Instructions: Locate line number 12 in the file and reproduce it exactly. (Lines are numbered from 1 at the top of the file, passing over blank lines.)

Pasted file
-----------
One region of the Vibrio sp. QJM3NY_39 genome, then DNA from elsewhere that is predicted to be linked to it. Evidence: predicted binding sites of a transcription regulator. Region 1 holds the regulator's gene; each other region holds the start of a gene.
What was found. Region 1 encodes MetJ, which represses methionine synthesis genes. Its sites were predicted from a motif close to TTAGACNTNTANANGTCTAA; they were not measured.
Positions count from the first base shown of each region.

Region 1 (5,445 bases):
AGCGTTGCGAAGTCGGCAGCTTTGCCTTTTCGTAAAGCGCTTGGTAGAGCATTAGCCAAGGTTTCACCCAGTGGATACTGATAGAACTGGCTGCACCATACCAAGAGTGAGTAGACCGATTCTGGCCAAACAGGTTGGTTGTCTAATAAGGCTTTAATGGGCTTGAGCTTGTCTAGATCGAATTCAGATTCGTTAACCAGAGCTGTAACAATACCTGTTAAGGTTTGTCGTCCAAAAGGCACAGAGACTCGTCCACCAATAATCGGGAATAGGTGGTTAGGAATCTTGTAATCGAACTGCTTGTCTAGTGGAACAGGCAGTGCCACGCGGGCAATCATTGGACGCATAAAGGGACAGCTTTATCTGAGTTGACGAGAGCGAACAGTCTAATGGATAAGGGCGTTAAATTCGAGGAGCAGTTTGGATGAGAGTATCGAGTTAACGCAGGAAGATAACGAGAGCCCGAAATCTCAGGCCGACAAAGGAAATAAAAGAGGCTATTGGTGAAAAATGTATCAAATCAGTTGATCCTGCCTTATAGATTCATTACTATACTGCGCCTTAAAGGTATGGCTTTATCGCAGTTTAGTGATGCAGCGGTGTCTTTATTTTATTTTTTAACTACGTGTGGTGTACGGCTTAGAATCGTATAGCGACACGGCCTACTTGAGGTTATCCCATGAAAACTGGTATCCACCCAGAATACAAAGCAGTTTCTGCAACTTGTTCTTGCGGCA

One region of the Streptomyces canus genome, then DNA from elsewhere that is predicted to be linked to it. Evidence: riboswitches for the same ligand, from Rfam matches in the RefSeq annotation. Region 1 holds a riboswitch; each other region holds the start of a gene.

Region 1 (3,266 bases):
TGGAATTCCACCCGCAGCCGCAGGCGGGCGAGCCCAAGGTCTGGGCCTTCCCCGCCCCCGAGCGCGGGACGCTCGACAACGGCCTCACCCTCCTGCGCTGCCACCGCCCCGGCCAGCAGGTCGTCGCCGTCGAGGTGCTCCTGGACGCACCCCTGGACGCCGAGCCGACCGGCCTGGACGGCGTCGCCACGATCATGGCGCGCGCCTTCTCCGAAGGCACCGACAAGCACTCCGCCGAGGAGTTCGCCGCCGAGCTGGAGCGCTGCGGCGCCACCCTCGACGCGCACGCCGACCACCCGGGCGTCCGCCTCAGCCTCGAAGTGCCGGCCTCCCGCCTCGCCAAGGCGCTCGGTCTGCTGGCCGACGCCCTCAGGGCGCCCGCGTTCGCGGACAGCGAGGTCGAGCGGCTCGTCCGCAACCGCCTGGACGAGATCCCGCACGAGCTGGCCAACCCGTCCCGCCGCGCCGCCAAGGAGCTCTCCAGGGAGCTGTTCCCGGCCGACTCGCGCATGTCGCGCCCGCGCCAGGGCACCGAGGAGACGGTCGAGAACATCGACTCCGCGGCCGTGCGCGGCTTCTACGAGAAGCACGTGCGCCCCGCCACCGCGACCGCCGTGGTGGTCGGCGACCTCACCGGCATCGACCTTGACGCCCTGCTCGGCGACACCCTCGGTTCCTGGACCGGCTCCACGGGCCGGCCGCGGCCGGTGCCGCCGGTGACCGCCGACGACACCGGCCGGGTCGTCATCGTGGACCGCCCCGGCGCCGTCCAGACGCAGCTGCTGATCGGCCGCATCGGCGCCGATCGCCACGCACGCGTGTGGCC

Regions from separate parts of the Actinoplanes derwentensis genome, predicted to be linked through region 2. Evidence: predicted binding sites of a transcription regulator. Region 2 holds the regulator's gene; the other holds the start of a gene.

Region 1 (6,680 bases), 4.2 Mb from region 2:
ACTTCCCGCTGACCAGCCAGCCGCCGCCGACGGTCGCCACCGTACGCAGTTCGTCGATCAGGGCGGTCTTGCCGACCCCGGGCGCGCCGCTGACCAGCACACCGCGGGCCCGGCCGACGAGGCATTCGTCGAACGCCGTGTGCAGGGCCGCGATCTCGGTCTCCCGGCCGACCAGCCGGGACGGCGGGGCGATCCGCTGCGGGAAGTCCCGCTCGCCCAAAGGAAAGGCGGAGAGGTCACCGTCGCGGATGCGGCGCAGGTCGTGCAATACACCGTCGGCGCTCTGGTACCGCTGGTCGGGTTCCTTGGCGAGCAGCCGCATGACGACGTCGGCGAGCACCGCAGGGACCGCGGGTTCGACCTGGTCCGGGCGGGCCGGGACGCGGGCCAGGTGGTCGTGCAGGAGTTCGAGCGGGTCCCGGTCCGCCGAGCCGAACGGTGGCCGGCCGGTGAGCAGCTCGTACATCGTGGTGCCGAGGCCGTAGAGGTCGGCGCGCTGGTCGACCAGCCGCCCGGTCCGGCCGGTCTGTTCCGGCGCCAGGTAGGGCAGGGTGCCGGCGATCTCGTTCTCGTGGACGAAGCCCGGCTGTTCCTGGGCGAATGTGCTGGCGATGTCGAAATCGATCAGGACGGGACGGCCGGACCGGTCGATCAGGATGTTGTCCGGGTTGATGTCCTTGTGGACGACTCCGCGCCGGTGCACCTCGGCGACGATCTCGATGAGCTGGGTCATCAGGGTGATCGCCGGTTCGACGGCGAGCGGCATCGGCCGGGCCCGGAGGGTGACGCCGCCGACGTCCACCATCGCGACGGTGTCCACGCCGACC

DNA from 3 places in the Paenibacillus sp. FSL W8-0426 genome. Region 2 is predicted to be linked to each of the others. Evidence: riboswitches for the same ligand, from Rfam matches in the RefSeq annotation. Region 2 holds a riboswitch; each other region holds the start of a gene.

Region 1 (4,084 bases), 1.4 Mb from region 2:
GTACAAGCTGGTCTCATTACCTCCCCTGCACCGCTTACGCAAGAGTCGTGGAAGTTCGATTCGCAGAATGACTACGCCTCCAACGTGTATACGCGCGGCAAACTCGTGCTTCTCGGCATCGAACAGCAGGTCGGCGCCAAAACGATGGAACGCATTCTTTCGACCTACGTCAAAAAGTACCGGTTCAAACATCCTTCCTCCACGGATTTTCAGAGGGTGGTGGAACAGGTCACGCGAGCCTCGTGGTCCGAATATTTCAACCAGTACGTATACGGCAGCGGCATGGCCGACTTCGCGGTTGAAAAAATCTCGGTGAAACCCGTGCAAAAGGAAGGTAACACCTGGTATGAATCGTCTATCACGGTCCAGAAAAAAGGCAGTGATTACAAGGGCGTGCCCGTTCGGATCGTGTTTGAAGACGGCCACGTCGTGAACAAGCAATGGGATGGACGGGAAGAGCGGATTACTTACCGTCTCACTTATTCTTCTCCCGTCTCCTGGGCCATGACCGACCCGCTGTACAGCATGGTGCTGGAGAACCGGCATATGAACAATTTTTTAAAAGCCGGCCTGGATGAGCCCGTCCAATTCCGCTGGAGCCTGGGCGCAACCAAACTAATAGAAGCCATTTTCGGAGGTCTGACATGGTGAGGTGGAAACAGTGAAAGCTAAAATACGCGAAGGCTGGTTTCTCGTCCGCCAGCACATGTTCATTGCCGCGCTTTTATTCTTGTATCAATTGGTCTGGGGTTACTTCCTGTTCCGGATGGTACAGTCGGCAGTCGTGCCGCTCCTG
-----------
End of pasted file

DNA from 3 places in the Paenibacillus sp. FSL W8-0426 genome. Region 2 is predicted to be linked to each of the others. Evidence: riboswitches for the same ligand, from Rfam matches in the RefSeq annotation. Region 2 holds a riboswitch; each other region holds the start of a gene.